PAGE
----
AbstractDuring the 1990s, artists started to explore the possibilities of the World Wide Web. This thesis investigates online artworks by studying their agency. Why do people interact with them, as if they are alive? How do they mobilise people, or make them share visions and ideas? Based on research in largely untapped archives, it presents an in-depth examination of several case studies, exploring the artwork’s ability to have the power to act in a variety of social settings. Through studying the life trajectory of the artwork, it also offers insights in how these dynamic entities undergo changes over time and across cultures. Grounded in theoretical literature on the agency of art, this research offers an innovative way of understanding Internet art and it contributes to wider conversations about the agency of art and artefacts.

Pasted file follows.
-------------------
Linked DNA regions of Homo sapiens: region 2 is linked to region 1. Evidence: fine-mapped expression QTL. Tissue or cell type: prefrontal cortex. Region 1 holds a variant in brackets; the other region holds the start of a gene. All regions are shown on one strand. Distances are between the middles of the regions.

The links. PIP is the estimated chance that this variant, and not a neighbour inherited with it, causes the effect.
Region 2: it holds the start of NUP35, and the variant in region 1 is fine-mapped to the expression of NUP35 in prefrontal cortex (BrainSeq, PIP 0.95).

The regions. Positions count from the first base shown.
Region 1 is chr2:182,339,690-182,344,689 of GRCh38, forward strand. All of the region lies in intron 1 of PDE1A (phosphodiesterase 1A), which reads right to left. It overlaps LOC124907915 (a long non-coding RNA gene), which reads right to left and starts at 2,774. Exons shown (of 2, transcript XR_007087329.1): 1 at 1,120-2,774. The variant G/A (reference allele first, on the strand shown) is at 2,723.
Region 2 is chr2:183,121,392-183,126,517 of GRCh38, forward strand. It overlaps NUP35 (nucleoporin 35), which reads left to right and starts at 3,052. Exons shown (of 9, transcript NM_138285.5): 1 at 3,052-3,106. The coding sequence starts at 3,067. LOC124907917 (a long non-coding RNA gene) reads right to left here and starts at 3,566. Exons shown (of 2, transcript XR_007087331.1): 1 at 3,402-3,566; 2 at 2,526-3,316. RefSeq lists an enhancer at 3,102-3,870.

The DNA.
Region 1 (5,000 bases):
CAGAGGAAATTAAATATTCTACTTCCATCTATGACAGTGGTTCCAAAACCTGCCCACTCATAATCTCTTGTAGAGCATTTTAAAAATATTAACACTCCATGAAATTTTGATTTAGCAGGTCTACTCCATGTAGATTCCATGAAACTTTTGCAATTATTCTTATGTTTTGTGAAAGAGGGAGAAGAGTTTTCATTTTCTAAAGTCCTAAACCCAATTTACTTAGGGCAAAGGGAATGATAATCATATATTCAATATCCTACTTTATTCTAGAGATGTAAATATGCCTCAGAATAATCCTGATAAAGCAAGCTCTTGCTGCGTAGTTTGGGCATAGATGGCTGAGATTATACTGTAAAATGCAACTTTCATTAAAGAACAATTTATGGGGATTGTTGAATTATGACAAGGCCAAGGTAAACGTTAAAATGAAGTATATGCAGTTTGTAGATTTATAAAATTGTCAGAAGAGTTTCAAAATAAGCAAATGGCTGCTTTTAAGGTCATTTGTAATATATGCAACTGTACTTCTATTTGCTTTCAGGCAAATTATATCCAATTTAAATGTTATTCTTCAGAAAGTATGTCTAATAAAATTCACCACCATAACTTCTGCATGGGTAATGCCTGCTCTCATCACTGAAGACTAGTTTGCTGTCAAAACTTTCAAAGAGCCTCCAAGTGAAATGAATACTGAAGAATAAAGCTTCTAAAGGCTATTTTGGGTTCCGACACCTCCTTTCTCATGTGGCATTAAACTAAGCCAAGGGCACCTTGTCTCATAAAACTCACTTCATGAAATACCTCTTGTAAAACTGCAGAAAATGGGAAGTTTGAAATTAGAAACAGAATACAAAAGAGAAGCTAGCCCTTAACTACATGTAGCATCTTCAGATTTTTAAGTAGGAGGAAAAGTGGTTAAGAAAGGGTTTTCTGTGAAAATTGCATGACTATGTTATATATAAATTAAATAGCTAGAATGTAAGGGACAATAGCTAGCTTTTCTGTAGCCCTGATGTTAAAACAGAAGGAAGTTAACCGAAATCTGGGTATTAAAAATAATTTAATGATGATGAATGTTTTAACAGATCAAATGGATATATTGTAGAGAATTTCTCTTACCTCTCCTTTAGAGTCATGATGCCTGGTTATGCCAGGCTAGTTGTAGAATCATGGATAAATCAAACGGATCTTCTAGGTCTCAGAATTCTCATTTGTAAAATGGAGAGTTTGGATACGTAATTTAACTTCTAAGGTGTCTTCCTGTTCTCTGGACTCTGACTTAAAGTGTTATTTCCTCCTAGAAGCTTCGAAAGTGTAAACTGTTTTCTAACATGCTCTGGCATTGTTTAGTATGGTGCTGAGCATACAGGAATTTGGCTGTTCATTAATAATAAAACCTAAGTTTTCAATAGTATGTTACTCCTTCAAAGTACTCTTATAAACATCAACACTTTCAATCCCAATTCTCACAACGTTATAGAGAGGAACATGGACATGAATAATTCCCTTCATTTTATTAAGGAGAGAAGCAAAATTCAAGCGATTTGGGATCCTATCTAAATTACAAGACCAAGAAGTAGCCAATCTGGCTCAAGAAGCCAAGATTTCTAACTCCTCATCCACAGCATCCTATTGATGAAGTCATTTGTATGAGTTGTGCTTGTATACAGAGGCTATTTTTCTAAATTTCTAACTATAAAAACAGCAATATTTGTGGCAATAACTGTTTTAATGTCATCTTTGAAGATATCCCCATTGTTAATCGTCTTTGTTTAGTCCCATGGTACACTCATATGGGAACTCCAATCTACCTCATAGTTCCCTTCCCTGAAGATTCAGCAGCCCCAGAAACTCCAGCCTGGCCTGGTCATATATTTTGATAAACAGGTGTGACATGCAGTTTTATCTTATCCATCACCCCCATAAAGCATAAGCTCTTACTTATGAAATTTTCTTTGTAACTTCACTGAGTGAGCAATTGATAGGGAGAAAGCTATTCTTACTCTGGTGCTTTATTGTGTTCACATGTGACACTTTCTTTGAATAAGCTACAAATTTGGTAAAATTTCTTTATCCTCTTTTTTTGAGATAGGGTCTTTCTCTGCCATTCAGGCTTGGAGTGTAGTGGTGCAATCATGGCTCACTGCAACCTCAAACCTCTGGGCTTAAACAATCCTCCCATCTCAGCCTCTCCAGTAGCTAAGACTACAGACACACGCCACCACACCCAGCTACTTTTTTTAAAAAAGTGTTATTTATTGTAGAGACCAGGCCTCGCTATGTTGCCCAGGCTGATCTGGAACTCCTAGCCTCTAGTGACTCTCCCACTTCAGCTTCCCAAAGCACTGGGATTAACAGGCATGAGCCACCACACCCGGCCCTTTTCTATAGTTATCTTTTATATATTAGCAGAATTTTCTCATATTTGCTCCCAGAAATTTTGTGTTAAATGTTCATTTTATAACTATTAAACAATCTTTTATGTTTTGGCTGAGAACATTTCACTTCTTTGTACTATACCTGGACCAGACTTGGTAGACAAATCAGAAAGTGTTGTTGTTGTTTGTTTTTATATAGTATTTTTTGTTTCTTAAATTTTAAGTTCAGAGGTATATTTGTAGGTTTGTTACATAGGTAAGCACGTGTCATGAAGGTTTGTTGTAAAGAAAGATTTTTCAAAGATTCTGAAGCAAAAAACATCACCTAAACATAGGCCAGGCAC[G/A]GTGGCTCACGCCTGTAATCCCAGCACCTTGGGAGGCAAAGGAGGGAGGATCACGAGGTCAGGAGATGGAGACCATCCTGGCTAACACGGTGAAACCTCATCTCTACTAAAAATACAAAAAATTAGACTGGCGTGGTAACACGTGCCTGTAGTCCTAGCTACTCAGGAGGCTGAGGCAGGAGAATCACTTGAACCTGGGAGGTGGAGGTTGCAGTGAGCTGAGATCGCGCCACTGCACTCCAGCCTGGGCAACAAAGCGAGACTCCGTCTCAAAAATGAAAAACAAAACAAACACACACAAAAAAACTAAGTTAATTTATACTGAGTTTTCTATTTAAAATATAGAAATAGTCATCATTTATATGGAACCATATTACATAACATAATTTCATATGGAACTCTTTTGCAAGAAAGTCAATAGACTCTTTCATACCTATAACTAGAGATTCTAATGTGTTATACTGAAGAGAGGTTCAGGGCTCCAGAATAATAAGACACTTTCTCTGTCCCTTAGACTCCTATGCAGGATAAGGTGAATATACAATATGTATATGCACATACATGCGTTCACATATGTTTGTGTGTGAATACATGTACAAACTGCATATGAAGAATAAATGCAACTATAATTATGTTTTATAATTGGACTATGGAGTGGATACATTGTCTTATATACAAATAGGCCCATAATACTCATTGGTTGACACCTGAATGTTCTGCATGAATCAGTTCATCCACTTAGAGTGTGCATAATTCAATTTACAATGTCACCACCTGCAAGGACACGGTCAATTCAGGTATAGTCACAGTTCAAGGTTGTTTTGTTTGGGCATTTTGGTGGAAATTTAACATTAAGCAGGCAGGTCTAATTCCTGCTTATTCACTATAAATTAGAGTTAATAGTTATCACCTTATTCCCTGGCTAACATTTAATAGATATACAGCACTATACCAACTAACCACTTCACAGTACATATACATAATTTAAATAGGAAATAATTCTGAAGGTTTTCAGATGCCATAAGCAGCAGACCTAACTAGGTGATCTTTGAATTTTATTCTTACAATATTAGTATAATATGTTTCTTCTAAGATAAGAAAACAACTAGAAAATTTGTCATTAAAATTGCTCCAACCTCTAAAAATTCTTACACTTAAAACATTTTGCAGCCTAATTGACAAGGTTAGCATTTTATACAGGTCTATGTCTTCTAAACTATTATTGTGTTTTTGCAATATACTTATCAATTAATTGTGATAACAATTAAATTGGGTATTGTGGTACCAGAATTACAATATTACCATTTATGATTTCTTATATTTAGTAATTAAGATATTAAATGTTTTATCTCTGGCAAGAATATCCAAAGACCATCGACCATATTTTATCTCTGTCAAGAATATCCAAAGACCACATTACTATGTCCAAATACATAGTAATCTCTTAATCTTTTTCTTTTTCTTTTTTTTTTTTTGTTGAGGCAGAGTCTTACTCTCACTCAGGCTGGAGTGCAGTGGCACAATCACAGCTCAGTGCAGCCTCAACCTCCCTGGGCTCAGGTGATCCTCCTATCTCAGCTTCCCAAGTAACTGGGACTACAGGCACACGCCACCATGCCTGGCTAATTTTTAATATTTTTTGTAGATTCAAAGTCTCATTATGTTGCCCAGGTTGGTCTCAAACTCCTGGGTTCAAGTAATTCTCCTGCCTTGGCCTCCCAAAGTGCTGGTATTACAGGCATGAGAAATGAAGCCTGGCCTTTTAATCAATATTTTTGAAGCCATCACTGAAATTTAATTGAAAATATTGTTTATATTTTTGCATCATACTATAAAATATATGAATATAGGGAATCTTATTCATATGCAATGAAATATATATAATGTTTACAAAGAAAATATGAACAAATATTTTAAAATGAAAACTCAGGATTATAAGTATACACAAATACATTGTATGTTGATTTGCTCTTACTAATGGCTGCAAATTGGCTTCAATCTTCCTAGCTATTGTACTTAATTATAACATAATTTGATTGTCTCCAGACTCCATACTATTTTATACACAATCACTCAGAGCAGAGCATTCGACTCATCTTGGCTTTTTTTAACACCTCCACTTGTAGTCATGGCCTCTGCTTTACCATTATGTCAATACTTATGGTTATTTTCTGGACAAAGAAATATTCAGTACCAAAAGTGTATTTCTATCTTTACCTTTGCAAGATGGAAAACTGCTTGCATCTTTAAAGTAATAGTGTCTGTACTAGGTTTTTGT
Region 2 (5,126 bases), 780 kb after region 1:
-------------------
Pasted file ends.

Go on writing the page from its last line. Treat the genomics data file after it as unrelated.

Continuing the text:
Case studies include:
Mouchette (Martine Neddam), ‘Mouchette’ (1996-present). Web project (www.mouchette.org). Collection of Stedelijk Museum (Amsterdam).
Shu Lea Cheang, ‘Brandon’ (1998-1999). Web project
(brandon.guggenheim.org). Collection of Solomon R. Guggenheim Museum (New York).
Lynn Hershman Leeson, ‘Agent Ruby’ (1998-2002). Web project (agentruby.sfmoma.org). Collection of SFMOMA (San Francisco).
|Date of Award||2019|
|Supervisor||Sarah Cook (Supervisor) & Wendy Moncur (Supervisor)|
- Material culture
- Art history
- Internet art
- Alfred Gell
- Agent-Based Modelling
- Web archive